EYED CLICK BEETLES – TUESDAY, AUGUST 22, STEVE CLARK – Entomologist Dr. Art Evans and 88.9 WCVE producer Steve Clark discuss the natural history of eyed click beetles.
SC: I’m Steve Clark with Dr. Art Evans, entomologist, and this is What’s Bugging You. I used to see eyed click beetles when I was a kid. And I’ve only seen one as an adult, and that was when I was working on my house. And we established that it was probably drawn to my house because of certain solvents that were being used to paint.
AE: Oh yeah, mmm hmm, sure.
SC: All of a sudden several of my Facebook friends have turned up with photographs of eastern eyed click beetles.
AE: This is the high season for click beetles. They’re out flying around, the adults and larvae, are predators of wood-boring beetles. This past winter when our friend, Anna Holden, was visiting us, we were peeling back bark and several localities have found lots of larvae of eyed click beetles. They’re very conspicuous. They’re these great big yellowish-brown wire worms, as they call them.
SC: Do they have eyes?
AE: Not the larvae, they do not. But we have two species of eyed click beetles. There’s the one that you’re talking about which is associated with pines, and then there’s another species where the eye spots on the adult aren’t that conspicuous, and they’re associated more with oaks and other hard woods. The eye spots on eyed click beetles are thought to discourage predators by making the click beetles look more formidable than they really are, but some researchers dispute that.
SC: I would think it’s to attract humans. (laughing)
AE: They’re really impressive animals. I can still remember the very first one I saw when I moved to Richmond. I was wandering around with my camera at Bryan Park, and I saw this downed log and from a distance I could see the eye spots. And it wasn’t doing anything. It was just sitting there, but that was really exciting. We have them in the west, but they’re not nearly as impressive, and there are some really interesting ones, one interesting species that lives in the southwest. You find them in Arizona occasionally, and I had never photographed one until just a few years ago. I got a nice shot of one.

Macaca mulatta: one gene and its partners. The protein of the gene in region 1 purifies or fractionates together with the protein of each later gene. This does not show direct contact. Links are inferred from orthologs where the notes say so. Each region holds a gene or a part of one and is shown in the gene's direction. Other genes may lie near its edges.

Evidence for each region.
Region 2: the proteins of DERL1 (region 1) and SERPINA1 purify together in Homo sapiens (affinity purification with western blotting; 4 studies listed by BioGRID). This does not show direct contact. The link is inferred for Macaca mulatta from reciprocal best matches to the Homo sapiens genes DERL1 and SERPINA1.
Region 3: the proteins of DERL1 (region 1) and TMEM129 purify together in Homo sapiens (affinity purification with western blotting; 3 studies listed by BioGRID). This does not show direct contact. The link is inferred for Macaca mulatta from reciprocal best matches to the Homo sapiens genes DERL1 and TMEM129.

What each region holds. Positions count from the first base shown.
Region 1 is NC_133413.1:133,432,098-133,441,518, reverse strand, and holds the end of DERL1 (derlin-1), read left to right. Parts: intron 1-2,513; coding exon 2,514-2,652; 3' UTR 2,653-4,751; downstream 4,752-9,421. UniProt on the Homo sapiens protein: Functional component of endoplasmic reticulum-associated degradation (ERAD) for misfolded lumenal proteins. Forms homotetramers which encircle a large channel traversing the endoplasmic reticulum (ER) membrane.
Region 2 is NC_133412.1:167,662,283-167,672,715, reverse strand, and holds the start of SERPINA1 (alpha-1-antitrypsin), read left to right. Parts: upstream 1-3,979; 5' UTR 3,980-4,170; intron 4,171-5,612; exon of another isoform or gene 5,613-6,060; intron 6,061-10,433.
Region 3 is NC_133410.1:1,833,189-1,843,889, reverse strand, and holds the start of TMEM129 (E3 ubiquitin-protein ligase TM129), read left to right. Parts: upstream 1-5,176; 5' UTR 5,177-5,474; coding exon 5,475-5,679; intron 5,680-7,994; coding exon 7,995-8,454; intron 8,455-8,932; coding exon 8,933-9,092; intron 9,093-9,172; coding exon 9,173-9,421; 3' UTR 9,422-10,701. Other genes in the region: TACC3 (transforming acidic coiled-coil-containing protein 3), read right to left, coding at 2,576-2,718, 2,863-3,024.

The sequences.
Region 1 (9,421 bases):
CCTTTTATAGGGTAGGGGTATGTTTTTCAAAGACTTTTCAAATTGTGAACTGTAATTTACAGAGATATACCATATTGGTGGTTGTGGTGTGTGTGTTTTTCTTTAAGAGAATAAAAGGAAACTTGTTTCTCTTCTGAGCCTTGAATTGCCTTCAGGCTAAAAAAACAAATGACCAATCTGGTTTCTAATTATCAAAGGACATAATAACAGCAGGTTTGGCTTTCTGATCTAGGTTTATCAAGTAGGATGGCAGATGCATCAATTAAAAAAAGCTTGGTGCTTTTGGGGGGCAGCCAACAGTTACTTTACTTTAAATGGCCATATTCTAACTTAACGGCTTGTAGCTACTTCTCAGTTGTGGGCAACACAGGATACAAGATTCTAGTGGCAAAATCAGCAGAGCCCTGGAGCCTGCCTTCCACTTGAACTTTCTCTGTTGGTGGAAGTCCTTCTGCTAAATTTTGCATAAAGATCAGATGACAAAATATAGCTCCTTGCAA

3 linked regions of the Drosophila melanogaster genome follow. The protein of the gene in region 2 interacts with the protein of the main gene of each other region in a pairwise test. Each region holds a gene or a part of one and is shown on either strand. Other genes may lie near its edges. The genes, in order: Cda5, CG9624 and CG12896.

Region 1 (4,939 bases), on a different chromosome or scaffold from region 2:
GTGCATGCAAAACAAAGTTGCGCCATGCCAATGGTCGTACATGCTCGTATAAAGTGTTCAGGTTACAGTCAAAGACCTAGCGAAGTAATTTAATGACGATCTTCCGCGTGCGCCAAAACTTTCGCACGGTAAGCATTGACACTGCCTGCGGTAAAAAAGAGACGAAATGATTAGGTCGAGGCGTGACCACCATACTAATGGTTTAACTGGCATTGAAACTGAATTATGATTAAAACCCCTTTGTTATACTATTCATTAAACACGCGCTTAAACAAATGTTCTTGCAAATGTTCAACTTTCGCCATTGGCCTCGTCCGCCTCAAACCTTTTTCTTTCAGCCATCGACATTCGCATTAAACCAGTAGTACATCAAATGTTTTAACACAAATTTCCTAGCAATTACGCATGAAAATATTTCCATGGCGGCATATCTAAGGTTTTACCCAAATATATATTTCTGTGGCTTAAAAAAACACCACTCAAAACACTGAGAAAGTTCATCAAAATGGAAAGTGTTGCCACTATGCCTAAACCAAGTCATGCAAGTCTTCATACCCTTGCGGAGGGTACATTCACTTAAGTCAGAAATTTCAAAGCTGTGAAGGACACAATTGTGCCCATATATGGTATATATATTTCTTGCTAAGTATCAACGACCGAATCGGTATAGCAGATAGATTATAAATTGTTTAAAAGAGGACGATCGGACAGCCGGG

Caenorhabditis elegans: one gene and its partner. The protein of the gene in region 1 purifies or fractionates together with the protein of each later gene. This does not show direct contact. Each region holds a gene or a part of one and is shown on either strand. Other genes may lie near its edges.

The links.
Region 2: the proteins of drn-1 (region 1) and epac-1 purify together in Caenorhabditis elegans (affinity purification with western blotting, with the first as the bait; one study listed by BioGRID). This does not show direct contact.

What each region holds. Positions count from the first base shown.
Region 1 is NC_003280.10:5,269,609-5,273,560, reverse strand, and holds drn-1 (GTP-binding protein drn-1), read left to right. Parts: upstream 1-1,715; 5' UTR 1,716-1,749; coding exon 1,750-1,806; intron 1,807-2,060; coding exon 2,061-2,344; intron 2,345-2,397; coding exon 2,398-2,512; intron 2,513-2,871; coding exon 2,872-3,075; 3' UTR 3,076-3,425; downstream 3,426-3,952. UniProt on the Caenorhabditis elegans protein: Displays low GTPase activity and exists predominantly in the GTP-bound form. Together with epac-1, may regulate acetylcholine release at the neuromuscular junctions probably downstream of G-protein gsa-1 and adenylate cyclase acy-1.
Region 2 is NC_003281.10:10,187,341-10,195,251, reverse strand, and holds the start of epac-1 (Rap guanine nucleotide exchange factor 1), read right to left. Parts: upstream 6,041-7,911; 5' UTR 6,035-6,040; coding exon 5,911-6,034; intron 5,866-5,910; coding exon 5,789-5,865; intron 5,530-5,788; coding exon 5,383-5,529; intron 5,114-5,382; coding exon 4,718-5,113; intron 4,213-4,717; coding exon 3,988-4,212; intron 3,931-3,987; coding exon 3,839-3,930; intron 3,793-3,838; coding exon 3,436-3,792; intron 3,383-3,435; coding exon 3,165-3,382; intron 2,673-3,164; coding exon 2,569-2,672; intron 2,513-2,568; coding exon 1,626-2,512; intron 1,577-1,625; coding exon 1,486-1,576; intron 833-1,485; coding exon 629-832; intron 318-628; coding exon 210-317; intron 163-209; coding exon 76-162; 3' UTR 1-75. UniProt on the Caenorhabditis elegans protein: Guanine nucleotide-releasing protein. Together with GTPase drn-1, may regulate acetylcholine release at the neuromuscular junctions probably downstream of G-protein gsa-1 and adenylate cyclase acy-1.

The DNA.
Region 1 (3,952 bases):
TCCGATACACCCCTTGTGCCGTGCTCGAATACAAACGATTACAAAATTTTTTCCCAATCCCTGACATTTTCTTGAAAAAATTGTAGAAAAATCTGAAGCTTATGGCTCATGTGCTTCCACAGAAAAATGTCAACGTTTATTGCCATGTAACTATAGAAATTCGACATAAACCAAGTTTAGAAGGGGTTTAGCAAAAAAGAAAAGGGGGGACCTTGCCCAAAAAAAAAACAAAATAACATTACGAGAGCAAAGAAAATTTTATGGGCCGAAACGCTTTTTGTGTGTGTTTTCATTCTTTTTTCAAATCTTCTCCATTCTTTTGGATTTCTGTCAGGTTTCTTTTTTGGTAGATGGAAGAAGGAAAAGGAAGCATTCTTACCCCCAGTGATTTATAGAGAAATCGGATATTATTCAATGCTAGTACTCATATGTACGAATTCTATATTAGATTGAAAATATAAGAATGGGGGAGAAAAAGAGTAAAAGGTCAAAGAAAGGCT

SC: Are they all in the kind of black and white speckled range or . . . ?
AE: Yes, there is one down in Florida and the Caribbean that is very dull. The spots are very inconspicuous. It’s more brown, very different looking than the others in the genus Alaus, but the rest of them have conspicuous spots. Our species here in the east is probably the best known and has the widest distribution in the U.S. of all of them. The genus Alaus used to be considered worldwide, but click beetle experts eventually established that it’s strictly a new world genus, and so they’re found throughout the new world. You find the species down in South America as well.
SC: I know that all click beetles click. What’s the mechanical process?
AE: Well, if you look underneath a click beetle’s body there’s a little spine on their midsection that barely fits inside a groove on the opposing side of their thorax. When they’re lying on their backs, they’re pushing their head forward, and that spine eventually snaps into place in that groove with an audible click, and that sudden release of energy flips them up into the air, presumably out of harm’s way. They may have to click several times before they can land on their feet and run away. And it’s really impressive when you hold an eyed click beetle, if you hold them carefully by the lower portion of their body, you can see their fore-body snapping back and forth, and it makes a very loud click.
SC: Well, I’ve had them click right out of my hand.
AE: Oh, they’re great. Some people know them as skipjacks too.
SC: Dr. Art Evans is the author of Beetles of Eastern North America. You’ll find photos, audio, and a link to Art’s Facebook page at ideastations.org/radio/bugs.
Photo: Alaus oculatus (Linnaeus) (Coleoptera: Elateridae)